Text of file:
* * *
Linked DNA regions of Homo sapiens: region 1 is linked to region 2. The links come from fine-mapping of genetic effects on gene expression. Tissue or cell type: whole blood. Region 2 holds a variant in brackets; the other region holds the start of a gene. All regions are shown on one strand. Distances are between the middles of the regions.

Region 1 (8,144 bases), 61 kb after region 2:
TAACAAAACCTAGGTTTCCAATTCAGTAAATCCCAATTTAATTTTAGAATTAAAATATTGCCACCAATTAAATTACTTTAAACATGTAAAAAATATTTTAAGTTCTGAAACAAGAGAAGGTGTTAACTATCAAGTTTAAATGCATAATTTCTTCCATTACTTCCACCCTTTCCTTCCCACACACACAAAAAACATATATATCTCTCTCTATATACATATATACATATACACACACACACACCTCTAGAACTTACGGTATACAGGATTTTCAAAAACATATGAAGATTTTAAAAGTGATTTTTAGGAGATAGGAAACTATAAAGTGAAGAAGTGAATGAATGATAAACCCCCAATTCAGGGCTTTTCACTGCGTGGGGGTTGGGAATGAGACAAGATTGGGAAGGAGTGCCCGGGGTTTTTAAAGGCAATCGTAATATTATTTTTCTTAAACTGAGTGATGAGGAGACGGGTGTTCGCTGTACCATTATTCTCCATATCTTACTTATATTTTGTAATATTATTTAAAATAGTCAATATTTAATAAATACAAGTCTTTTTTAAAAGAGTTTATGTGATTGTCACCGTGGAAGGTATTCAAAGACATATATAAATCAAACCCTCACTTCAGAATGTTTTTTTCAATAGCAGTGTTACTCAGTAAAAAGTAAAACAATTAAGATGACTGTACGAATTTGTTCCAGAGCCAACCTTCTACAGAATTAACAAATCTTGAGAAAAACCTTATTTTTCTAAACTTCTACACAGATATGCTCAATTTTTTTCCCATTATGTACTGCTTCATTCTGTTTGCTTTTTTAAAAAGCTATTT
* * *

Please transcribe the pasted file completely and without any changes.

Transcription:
Linked DNA regions of Homo sapiens: region 1 is linked to region 2. The links come from fine-mapping of genetic effects on gene expression. Tissue or cell type: whole blood. Region 2 holds a variant in brackets; the other region holds the start of a gene. All regions are shown on one strand. Distances are between the middles of the regions.

Region 1 (8,144 bases), 61 kb after region 2:
TAACAAAACCTAGGTTTCCAATTCAGTAAATCCCAATTTAATTTTAGAATTAAAATATTGCCACCAATTAAATTACTTTAAACATGTAAAAAATATTTTAAGTTCTGAAACAAGAGAAGGTGTTAACTATCAAGTTTAAATGCATAATTTCTTCCATTACTTCCACCCTTTCCTTCCCACACACACAAAAAACATATATATCTCTCTCTATATACATATATACATATACACACACACACACCTCTAGAACTTACGGTATACAGGATTTTCAAAAACATATGAAGATTTTAAAAGTGATTTTTAGGAGATAGGAAACTATAAAGTGAAGAAGTGAATGAATGATAAACCCCCAATTCAGGGCTTTTCACTGCGTGGGGGTTGGGAATGAGACAAGATTGGGAAGGAGTGCCCGGGGTTTTTAAAGGCAATCGTAATATTATTTTTCTTAAACTGAGTGATGAGGAGACGGGTGTTCGCTGTACCATTATTCTCCATATCTTACTTATATTTTGTAATATTATTTAAAATAGTCAATATTTAATAAATACAAGTCTTTTTTAAAAGAGTTTATGTGATTGTCACCGTGGAAGGTATTCAAAGACATATATAAATCAAACCCTCACTTCAGAATGTTTTTTTCAATAGCAGTGTTACTCAGTAAAAAGTAAAACAATTAAGATGACTGTACGAATTTGTTCCAGAGCCAACCTTCTACAGAATTAACAAATCTTGAGAAAAACCTTATTTTTCTAAACTTCTACACAGATATGCTCAATTTTTTTCCCATTATGTACTGCTTCATTCTGTTTGCTTTTTTAAAAAGCTATTT